It’s that time of year again.
The time where the regular season has ended, conference champions have been decided and all that’s left to do on the field is compete in the College Football Playoff (that’s the case for four teams) or prepare for a bowl game.
Off the field, however, is where programs make the annual home visits to recruits, mostly ones that have committed, but some that are undecided or even aligned with other programs.
The photos are a little comical as most coaches – like Nick Saban standing next to offensive line commit Wilkin Formby – are dwarfed by the size 18-year-old young men who are still in high school. And there’s no secret as to why the coaches are visiting, although to be fair, part of it is because they genuinely want to see the faces of those joining their respective programs.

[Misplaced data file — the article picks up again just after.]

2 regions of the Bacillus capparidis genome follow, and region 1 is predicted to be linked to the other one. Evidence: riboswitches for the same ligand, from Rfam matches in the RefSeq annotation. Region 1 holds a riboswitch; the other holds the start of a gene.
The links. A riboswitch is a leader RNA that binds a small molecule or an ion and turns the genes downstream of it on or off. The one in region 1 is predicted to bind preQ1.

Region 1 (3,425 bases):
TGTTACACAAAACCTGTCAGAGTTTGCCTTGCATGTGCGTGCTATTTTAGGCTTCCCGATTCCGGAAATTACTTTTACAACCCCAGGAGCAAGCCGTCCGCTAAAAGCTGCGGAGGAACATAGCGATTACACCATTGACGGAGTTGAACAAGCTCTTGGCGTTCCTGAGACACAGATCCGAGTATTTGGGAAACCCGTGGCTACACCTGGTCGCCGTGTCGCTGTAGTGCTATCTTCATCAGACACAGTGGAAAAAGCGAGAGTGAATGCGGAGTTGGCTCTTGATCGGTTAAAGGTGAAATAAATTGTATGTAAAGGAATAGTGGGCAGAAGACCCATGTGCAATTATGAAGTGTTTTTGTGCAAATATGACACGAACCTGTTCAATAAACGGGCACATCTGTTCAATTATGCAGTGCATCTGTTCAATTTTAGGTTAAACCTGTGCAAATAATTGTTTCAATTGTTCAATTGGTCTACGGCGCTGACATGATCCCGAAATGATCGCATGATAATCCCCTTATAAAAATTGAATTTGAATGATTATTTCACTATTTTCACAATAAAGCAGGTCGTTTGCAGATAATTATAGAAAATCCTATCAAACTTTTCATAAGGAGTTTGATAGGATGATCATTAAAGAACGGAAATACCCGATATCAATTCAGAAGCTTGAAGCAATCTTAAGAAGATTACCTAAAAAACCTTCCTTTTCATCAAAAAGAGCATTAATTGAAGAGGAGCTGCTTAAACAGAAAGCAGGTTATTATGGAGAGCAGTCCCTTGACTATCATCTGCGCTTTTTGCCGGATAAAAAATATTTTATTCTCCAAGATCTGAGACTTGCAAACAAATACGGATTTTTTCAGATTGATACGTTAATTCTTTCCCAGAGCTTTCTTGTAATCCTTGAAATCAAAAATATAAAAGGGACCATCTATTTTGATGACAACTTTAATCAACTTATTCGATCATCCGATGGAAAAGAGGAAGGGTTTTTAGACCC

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Still, in an era where virtual is becoming more a part of our daily routines, and in-home visit means a lot more than a phone call, text or email. It’s an effort on the coaches to build or continue a relationship, and there is no doubt the players appreciate that effort.
Granted, Formby is local to Tuscaloosa, and although Saban has the resources to go see recruits in different parts of the country, it’s unlikely a cross-country road trip is in the works. That’s what you have position coaches for, to assist with that matter. Frankly, it’s likely the recruits are more familiar with Holmon Wiggins (Alabama’s wide receivers coach) Robert Gillespie (running backs) and Eric Wolford (offensive line) than Saban himself. It’s that same logic that helps with yearly recruiting when there are coordinator or even head coaching changes.
Nevertheless, it’s still nice for the players to have the head honcho knocking on your front door in a clean blazer and taking a photo. Big picture aside, it’s a moment for a player to enjoy, another testament of hard work and reward.
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